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3.2.3 Statements

This section is not intended to be a formal presentation of Java syntactic elements.3 Our purpose here is merely to show you the Java way to express common programming constructs. You will find that these are fundamentally similar to the analogous statements in C and C++. For much more detail on these subjects, see Chapter 3 of Thinking in Java by Bruce Eckel.

Like C, Java has a very small set of statements. Most constructs are actually expressions. Most operations are either assignments or method calls. Those few statements that are not expressions fall into two broad categories:

• Conditional execution statements

• Loop control statements

By the way, you may have already noticed one of the two kinds of comments that Java supports. They are like the C/C++ comments—a pair of slashes (//) marks a comment from there to the end of the line, and a block


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3. For those so inclined, Sun has a BNF language grammar (http://java.sun.com/docs/ books/jls/second_edition/html/syntax.doc.php) on their Web site, and the Lewis and Loftus book, Appendix L, has a good set of syntax diagrams.


comment consists of everything from the opening /* to the closing */

sequence.


3.2.3.1 Conditional Execution

An experienced programmer probably only needs to see examples of if and other such statements to learn them. It’s only a matter of syntax. Java breaks no new ground here; it adds no new semantics to conditional execution constructs.

The if-else statement. The if can take a single statement without any braces, but we always use the braces as a matter of good style (Example 3.7).


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Example 3.7 A compound Java if-else statement

if (x < 0) {

y = z + progo;

} else if (x > 5) { y = z + hmron; mylon.grebzob();

} else {

y = z + engrom; mylon.kuggle();

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}


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TIP

An important thing to remember about the Java if statement (and all other conditional tests, such as while, do-while, and for) is that, unlike C/C++, its expression needs to evaluate to a boolean. In C/C++, numeric expressions are valid, any nonzero value being considered true, but not so in Java.


The switch statement. For a multiway branch Java, like C/C++, has a switch statement, though the Java version of switch is a bit more restrictive. Example 3.8 shows the syntax.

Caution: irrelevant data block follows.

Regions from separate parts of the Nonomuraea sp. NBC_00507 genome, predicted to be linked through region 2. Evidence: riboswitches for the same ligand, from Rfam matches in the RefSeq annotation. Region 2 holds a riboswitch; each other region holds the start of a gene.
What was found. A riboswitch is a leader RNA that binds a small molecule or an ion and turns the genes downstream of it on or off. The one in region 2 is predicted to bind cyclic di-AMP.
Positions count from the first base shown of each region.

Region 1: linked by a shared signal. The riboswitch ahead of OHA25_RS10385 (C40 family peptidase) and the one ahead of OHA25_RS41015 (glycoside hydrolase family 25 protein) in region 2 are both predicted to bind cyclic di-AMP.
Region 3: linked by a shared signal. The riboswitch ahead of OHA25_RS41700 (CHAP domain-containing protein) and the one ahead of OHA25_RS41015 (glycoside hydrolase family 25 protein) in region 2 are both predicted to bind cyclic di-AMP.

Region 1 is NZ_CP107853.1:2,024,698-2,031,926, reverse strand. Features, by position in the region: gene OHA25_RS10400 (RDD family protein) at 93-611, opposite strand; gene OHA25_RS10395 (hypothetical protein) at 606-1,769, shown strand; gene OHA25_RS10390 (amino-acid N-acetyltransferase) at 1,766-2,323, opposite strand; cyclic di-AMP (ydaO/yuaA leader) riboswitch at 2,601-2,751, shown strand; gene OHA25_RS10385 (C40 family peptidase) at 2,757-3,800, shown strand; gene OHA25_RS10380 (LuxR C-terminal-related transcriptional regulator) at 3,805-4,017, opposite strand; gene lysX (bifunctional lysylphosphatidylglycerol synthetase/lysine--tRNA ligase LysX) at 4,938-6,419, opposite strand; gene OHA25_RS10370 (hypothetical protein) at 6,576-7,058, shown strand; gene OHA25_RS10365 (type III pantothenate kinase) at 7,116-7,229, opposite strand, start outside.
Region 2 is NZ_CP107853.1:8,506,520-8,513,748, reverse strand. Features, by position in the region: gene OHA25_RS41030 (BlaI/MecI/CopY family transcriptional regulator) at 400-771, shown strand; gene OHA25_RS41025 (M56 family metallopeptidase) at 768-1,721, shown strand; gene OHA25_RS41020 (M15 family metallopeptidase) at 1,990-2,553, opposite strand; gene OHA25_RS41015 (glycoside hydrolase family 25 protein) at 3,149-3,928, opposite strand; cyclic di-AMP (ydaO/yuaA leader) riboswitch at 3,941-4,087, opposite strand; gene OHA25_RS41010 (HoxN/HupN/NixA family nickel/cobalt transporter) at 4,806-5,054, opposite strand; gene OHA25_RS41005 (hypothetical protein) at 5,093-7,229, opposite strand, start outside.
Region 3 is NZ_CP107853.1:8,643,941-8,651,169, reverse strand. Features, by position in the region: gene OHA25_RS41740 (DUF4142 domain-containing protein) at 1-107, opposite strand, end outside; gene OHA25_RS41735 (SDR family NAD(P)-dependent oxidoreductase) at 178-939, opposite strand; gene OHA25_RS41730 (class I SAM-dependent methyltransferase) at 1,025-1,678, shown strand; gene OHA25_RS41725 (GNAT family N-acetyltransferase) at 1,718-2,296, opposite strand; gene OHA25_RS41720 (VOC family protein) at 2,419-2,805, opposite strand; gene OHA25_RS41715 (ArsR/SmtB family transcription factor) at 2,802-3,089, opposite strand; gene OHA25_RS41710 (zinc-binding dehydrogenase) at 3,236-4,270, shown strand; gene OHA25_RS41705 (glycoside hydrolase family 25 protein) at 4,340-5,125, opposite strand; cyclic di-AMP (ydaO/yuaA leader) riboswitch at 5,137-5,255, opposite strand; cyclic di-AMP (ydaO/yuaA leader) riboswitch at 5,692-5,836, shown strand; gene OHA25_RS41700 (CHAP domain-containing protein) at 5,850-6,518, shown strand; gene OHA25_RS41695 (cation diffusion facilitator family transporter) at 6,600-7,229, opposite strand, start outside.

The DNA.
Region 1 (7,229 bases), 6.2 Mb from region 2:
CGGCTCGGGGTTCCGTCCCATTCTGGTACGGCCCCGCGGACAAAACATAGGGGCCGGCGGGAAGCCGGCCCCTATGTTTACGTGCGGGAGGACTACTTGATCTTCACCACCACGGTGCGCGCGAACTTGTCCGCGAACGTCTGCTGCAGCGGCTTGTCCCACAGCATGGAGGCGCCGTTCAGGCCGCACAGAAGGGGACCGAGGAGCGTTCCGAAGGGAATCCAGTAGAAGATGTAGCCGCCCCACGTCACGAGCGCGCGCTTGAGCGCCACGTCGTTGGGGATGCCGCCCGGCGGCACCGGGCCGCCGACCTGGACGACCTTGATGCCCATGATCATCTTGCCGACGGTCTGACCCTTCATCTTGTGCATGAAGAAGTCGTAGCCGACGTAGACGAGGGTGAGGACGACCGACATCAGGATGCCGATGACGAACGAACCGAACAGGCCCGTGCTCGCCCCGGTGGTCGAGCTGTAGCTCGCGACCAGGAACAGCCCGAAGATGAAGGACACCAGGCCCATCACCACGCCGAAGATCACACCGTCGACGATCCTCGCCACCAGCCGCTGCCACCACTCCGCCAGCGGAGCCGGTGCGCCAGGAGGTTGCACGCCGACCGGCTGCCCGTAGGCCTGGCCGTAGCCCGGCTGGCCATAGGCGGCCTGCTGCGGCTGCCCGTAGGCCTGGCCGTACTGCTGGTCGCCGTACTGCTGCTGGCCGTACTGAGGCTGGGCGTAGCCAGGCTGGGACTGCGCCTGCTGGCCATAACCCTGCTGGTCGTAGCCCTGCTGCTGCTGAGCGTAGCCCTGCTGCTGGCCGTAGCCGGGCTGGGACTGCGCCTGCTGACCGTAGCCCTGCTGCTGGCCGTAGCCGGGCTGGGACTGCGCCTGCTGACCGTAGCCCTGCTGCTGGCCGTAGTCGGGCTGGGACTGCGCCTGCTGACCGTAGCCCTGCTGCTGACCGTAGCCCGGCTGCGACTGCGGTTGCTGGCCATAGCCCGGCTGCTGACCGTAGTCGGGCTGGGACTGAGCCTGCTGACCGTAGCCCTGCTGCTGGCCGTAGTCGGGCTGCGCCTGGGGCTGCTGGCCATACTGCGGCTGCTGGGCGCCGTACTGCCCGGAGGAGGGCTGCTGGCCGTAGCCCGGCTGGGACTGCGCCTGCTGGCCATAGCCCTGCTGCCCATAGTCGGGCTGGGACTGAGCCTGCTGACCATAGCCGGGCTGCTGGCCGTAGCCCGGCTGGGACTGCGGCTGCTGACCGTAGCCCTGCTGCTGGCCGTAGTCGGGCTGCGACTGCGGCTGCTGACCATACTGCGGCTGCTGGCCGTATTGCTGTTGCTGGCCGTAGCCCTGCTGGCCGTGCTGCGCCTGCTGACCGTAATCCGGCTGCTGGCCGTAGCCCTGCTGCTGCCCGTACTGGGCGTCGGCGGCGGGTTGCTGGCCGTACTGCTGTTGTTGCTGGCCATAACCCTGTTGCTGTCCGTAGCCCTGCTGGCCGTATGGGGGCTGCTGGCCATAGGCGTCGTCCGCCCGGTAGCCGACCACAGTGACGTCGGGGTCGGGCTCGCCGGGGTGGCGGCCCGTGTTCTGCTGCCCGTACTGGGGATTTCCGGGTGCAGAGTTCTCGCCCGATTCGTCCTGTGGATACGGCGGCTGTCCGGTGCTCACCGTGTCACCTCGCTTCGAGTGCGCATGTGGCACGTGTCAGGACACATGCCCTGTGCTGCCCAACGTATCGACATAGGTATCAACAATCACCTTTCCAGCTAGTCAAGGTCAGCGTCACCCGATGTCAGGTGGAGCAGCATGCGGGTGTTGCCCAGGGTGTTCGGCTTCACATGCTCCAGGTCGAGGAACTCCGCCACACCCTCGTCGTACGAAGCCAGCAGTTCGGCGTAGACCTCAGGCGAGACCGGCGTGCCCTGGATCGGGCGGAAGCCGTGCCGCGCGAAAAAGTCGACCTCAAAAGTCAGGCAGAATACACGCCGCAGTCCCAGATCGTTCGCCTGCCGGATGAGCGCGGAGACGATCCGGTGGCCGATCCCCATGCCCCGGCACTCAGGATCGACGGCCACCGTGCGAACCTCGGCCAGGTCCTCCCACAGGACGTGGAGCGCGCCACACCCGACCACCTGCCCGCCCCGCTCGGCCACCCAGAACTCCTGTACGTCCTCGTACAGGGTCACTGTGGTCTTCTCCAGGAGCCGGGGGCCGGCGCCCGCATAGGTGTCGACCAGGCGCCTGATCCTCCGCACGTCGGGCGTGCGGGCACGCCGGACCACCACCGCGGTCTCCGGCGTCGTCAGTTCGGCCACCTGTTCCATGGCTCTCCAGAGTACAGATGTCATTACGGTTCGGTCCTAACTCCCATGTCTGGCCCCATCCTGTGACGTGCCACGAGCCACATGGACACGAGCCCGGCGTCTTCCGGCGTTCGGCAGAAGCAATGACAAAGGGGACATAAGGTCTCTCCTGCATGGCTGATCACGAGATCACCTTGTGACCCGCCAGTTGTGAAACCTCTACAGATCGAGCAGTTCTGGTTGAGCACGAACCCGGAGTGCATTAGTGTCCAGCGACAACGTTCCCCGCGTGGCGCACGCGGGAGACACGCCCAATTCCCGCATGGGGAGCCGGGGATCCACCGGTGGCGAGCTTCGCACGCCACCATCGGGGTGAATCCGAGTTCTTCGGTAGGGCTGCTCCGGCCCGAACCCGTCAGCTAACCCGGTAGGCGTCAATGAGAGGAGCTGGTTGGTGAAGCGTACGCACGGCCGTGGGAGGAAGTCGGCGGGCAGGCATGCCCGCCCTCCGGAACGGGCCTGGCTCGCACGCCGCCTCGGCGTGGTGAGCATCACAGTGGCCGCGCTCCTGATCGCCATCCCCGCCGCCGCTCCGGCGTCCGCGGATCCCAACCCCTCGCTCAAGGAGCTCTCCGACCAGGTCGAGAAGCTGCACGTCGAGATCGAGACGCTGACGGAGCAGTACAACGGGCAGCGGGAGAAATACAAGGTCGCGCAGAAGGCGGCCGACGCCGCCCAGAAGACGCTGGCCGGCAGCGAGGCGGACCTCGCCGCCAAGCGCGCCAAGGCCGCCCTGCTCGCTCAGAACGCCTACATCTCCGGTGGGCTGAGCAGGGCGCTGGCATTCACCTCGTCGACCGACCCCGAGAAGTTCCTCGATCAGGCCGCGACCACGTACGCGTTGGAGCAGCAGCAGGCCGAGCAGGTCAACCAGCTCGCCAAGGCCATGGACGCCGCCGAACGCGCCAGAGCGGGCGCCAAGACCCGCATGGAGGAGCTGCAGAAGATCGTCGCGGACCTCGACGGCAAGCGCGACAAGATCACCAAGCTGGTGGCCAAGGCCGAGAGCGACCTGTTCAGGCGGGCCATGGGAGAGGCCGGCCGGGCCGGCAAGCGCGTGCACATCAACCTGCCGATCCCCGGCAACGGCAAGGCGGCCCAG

In Java, the expression in the switch statement must evaluate to either an int or a char. Even short and long are not allowed.

As in C/C++, be sure to put the break statement at the end of each case, or else control will flow right into the next case. Sometimes this is the desired behavior—but if you ever do that deliberately, be sure to add a comment.


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Example 3.8 A switch statement in Java

switch (rval*k+zval)

{

case 0: mylon.reset(); break;

case 1:

case 4:

// matches either 1 or 4 y = zval+engrom; mylon.kuggle(y);

break; default:

// all other values end up here System.out.println("Unexpected value."); break;

}


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The default case is where control goes when no other case matches the expression. It is optional—you don’t need to have one among your switch cases. Its location is also arbitrary; it could come first, but by convention programmers put it last in the sequence of cases, as a visual “catch all.”



TIP

For whichever case is last (typically default), the ending break is redundant because control will continue outside the break—but we show it here in the example, and use it ourselves in our code. Why? Well, code gets edited—for bug fixes and for feature additions. It is especially important to use break in all the cases in switch statements that have no default case, but even in those that do, we keep the break to avoid forgetting it, should another case ever be added or this last one relocated. We recommend that you do the same.


3.2.3.2 Looping and Related Statements

The while statement. Like the while construct in other computer lan- guages, the expression inside the parentheses is evaluated, and if true, the statement following it is executed. Then the expression is evaluated again, and if still true, the looped statement is again executed. This continues until the expression evaluates to false (Example 3.9).


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Example 3.9 A Java while statement

while (greble != null)

{

greble.glib();

greble = treempl.morph();

}


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Technically, the while statement consists of the expression and a single statement, but that single statement can be replaced by a set of statements en- closed in braces (you know, the characters { and }). We will always use braces, even if there is only one statement in our while loop. Experience has shown that it’s a safer practice that leads to code that is easier to maintain. Just treat it as if the braces were required syntax, and you’ll never forget to add them when you add a second statement to a loop.

The do-while loop. To put the terminating check at the bottom of the loop, use do-while as shown in Example 3.10. Notice the need for the terminating semicolon after the expression.